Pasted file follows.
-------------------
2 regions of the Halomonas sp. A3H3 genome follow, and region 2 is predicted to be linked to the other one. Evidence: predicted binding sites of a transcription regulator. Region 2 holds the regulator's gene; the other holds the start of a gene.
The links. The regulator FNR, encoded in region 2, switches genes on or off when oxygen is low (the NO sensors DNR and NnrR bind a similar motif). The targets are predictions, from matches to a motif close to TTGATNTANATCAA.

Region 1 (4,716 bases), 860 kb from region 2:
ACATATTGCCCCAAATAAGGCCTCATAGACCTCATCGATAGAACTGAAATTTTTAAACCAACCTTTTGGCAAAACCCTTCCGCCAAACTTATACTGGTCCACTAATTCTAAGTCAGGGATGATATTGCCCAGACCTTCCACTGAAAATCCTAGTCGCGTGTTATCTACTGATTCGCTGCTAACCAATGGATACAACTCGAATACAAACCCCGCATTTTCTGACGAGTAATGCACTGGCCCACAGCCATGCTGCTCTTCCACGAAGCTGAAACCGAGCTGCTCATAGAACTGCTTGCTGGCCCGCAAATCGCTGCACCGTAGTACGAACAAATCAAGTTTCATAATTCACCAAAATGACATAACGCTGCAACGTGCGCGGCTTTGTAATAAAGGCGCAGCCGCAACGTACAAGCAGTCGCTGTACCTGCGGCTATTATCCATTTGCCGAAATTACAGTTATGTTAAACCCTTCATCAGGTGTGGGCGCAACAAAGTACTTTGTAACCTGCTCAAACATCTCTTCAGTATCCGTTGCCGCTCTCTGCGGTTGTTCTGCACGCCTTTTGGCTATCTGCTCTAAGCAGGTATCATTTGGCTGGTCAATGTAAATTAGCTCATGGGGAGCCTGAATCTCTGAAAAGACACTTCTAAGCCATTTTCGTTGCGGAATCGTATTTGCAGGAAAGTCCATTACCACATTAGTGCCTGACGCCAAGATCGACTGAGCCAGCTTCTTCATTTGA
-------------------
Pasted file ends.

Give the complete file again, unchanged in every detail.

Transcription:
2 regions of the Halomonas sp. A3H3 genome follow, and region 2 is predicted to be linked to the other one. Evidence: predicted binding sites of a transcription regulator. Region 2 holds the regulator's gene; the other holds the start of a gene.
The links. The regulator FNR, encoded in region 2, switches genes on or off when oxygen is low (the NO sensors DNR and NnrR bind a similar motif). The targets are predictions, from matches to a motif close to TTGATNTANATCAA.

Region 1 (4,716 bases), 860 kb from region 2:
ACATATTGCCCCAAATAAGGCCTCATAGACCTCATCGATAGAACTGAAATTTTTAAACCAACCTTTTGGCAAAACCCTTCCGCCAAACTTATACTGGTCCACTAATTCTAAGTCAGGGATGATATTGCCCAGACCTTCCACTGAAAATCCTAGTCGCGTGTTATCTACTGATTCGCTGCTAACCAATGGATACAACTCGAATACAAACCCCGCATTTTCTGACGAGTAATGCACTGGCCCACAGCCATGCTGCTCTTCCACGAAGCTGAAACCGAGCTGCTCATAGAACTGCTTGCTGGCCCGCAAATCGCTGCACCGTAGTACGAACAAATCAAGTTTCATAATTCACCAAAATGACATAACGCTGCAACGTGCGCGGCTTTGTAATAAAGGCGCAGCCGCAACGTACAAGCAGTCGCTGTACCTGCGGCTATTATCCATTTGCCGAAATTACAGTTATGTTAAACCCTTCATCAGGTGTGGGCGCAACAAAGTACTTTGTAACCTGCTCAAACATCTCTTCAGTATCCGTTGCCGCTCTCTGCGGTTGTTCTGCACGCCTTTTGGCTATCTGCTCTAAGCAGGTATCATTTGGCTGGTCAATGTAAATTAGCTCATGGGGAGCCTGAATCTCTGAAAAGACACTTCTAAGCCATTTTCGTTGCGGAATCGTATTTGCAGGAAAGTCCATTACCACATTAGTGCCTGACGCCAAGATCGACTGAGCCAGCTTCTTCATTTGA